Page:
MALAYSIA'S INFORMATION ministry is so miffed that people are going on the web and telling porkies about its glorious government that it has hired a team of spinners just to deal with it.

If it sees something that the government will not like it will swoop. Deputy Information Minister Chia Kwang Chye said the team will be in and out with a press release in seconds in a bid to tackle what he said was "abuse" of the Internet and online technology.

Chia told the Bernama news agency the spinners will be purely working to disseminate information, explain correct information and counter the misinformation on government policies.

There is currently a bit of a barny going on online, between the Prime Minister Abdullah Ahmad Badawi and Malaysian bloggers and other Internet users. He says they are spreading slander and gossip, they say he is... not a very good PM. Miffing a Malaysian PM is apparently enough for the entire government to talk about punishment and tighter controls on Internet use in response.

Already two bloggers are also being sued for defamation by the government-linked New Straits Times Press group in an action identified as a government crack-down on freedom of expression.

Fortunately, the new unit will not have the power to arrest bloggers the PR people don't like. There is nothing more evil than a PR who has the power to lock up a reporter who fails to print their press release. Well, other than a reporter who never questions what a company says.


And today, Malaysia proclaimed a new king, its second-youngest ever, in a glittering ceremony.

Forty-five-year-old Tuanku Mizan Zainal Abidin, of oil-rich Terengganu state, will rule for five years under Malaysia's unique system of rotating constitutional monarchy.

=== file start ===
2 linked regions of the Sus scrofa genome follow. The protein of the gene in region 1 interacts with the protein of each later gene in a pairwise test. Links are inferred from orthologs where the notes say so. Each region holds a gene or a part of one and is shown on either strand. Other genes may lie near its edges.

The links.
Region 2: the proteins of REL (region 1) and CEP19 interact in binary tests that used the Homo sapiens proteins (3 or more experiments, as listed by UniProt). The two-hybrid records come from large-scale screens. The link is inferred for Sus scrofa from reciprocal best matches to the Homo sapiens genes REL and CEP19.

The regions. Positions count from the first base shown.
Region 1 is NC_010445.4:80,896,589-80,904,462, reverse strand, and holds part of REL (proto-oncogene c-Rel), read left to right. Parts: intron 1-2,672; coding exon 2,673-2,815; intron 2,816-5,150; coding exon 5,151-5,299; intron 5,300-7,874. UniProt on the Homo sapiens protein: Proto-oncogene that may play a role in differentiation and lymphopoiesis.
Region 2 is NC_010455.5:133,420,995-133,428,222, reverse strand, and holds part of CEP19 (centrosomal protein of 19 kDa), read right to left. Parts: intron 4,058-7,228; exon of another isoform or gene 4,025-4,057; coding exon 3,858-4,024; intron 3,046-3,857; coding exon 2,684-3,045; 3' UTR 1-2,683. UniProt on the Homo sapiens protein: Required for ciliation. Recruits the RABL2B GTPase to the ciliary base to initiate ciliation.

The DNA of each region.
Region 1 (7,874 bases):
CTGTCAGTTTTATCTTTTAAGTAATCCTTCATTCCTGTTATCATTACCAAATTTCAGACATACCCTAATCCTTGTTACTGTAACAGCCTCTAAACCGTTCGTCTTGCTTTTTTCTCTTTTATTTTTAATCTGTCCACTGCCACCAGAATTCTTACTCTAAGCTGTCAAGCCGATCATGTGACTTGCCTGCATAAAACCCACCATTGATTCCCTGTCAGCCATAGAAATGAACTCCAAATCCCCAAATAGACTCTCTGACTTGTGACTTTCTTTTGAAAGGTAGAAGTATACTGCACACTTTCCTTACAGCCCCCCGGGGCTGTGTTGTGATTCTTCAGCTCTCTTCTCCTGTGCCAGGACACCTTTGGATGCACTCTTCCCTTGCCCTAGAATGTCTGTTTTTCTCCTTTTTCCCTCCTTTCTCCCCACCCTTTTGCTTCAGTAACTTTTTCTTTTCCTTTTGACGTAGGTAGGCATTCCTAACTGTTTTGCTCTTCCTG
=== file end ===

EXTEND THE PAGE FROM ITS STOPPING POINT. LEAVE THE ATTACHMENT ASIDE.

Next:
Malaysia has nine sultans and each takes turn to rule for five years as king, but this time marks the coming of age of a younger generation of royals who are devout Muslims and much less interesting than their often eccentric, more liberal forebears.

A symbolic role, the king embodies Malaysia's heritage as a collection of Muslim kingdoms and also serves as titular head of the armed forces and keeper of the official religion, Islam.

Malaysia, where Muslims make up just over half its 26 million people, is a modern, moderate Muslim country. But since the 1980s, Islamic conservatism has steadily gained influence.

Malaysia has changed from a country where Muslim women generally did not wear headscarves into a nation where religious officials make police-style raids on nightclubs and hotel rooms.

Mizan's wife wears a headscarf, unlike previous queens.

The new king has also been more outspoken than many of his predecessors, publicly urging the government to wipe out corruption, seen by many Muslims as an affront against Islam.

Other young rulers have also begun to speak out on issues of governance. The Sultan of Selangor state recently reprimanded an errant town councilor for building his house without permits.

A far less colorful figure than some of his predecessors as king or his fellow sultans, Mizan attended Britain's Sandhurst Royal Military Academy and served as a land administrator before succeeding to the throne of Terengganu.

The royal family of southern Johor state has captured the most headlines over the years. Mahmood Iskandar, now the sultan of Johor and a former king, was once convicted of manslaughter but was pardoned by his father who was then the sultan.

Mizan is Malaysia's 13th king, or Yang di-Pertuan Agong, since the country gained independence from Britain in 1957. He replaced Syed Sirajuddin Syed Putra Jamalullail, ruler of Perlis state.